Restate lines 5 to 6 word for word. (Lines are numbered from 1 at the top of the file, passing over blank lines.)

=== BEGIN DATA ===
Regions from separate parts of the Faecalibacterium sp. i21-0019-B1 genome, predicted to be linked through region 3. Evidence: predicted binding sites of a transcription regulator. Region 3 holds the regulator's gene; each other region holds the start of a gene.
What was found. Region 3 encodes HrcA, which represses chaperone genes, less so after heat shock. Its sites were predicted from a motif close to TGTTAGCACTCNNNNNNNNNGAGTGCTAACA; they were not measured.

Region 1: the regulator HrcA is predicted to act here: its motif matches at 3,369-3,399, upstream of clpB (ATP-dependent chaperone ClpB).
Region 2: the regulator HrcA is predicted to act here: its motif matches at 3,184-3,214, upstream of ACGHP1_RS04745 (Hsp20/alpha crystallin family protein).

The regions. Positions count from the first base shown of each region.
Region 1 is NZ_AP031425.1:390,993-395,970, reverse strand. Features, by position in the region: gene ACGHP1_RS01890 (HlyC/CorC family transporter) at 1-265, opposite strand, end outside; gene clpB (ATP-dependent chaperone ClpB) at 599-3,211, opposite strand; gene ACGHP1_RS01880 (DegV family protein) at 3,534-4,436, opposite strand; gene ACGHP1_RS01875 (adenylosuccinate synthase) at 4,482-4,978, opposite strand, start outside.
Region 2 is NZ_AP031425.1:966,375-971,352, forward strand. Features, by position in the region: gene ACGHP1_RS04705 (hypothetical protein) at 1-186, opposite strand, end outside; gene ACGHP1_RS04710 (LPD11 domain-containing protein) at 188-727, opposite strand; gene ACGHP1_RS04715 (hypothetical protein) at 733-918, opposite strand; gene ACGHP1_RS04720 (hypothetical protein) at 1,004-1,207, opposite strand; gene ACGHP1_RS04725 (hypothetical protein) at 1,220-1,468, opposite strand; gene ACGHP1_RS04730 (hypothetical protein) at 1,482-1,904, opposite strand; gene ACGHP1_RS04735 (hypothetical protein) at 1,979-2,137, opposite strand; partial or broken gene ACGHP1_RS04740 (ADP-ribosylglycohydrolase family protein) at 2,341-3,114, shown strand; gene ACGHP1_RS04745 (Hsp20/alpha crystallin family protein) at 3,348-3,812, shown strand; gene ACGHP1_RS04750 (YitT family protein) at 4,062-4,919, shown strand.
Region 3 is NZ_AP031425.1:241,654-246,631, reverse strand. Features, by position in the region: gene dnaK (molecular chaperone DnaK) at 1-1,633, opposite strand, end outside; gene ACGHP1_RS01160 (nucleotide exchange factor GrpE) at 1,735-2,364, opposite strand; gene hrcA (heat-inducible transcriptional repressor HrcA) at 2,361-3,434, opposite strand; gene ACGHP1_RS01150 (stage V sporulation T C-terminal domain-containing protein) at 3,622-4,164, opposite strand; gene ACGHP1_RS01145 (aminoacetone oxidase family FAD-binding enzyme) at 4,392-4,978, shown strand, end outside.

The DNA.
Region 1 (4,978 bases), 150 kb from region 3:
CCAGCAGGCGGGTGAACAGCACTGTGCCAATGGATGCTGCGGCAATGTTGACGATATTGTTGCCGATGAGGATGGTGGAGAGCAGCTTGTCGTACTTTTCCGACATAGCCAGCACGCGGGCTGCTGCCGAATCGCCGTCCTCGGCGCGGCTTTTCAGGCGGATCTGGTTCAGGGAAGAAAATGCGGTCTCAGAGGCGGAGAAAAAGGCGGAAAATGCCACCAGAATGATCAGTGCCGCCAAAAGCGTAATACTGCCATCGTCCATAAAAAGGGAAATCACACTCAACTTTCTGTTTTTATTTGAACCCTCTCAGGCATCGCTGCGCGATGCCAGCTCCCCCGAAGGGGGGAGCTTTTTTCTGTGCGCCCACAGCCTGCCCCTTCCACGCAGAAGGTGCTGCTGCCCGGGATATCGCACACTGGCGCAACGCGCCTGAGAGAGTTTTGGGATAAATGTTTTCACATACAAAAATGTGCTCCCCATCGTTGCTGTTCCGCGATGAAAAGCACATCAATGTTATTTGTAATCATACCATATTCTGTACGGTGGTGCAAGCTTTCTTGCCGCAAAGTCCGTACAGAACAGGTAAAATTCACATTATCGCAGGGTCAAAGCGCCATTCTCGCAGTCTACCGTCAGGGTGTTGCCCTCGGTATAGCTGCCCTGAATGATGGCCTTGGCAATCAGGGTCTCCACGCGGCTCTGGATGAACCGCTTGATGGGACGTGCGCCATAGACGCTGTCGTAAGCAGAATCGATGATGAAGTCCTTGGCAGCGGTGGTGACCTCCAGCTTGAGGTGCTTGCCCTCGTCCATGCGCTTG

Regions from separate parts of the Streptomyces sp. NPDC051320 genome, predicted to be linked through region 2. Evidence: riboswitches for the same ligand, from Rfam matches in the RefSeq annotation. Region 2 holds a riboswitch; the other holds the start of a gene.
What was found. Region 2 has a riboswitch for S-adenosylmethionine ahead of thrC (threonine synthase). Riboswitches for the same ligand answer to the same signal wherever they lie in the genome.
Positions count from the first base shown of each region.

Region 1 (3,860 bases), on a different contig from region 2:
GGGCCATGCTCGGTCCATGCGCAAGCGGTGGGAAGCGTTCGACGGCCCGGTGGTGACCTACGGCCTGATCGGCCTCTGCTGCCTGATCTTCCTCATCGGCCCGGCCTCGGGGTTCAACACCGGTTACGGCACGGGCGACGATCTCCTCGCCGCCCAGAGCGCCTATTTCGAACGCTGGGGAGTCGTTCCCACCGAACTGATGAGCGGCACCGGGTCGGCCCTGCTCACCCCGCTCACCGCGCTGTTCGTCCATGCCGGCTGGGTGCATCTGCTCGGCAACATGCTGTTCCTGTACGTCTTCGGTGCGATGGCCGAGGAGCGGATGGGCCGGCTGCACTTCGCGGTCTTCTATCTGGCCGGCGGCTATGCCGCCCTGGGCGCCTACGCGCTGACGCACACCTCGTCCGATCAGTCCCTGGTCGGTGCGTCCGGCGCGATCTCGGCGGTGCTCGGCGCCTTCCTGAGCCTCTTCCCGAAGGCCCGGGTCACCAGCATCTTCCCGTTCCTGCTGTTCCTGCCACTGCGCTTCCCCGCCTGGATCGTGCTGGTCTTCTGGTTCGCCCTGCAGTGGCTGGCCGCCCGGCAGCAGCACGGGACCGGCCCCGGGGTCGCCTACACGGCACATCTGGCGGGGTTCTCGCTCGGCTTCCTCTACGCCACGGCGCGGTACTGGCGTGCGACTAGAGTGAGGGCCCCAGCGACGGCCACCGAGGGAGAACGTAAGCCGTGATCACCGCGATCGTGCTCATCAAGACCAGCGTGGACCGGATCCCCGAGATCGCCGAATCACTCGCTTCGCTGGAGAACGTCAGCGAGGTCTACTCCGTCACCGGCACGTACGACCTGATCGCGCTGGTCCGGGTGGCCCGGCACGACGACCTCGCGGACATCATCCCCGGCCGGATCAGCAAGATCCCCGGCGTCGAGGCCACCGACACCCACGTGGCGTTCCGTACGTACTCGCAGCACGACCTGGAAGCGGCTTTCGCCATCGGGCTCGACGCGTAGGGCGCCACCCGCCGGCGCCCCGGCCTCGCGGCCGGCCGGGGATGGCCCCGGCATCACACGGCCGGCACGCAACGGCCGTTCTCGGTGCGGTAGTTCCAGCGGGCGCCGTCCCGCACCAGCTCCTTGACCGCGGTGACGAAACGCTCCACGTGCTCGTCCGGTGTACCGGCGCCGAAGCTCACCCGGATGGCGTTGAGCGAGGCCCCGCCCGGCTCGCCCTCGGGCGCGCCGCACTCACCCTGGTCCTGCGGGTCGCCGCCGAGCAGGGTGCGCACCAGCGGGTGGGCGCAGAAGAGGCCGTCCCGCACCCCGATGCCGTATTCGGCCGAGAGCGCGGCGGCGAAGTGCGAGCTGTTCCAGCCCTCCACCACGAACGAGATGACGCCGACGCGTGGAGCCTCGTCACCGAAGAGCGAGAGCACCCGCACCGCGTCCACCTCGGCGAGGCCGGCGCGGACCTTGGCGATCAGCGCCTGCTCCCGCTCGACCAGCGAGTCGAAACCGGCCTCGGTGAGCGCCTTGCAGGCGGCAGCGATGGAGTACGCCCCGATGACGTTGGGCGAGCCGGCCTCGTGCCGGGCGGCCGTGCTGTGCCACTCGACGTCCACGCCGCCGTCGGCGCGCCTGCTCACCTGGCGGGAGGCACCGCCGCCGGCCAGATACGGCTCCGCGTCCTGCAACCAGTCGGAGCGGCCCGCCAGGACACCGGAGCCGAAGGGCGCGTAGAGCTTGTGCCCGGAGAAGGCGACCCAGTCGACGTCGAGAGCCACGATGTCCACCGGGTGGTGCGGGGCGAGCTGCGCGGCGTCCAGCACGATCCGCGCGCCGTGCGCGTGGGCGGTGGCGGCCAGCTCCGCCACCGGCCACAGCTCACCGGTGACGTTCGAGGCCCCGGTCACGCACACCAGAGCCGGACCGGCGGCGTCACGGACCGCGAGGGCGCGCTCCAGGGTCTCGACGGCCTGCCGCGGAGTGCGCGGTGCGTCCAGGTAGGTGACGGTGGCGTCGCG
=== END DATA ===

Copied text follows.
The regions. Positions count from the first base shown of each region.
Region 1 is NZ_AP031425.1:390,993-395,970, reverse strand. Features, by position in the region: gene ACGHP1_RS01890 (HlyC/CorC family transporter) at 1-265, opposite strand, end outside; gene clpB (ATP-dependent chaperone ClpB) at 599-3,211, opposite strand; gene ACGHP1_RS01880 (DegV family protein) at 3,534-4,436, opposite strand; gene ACGHP1_RS01875 (adenylosuccinate synthase) at 4,482-4,978, opposite strand, start outside.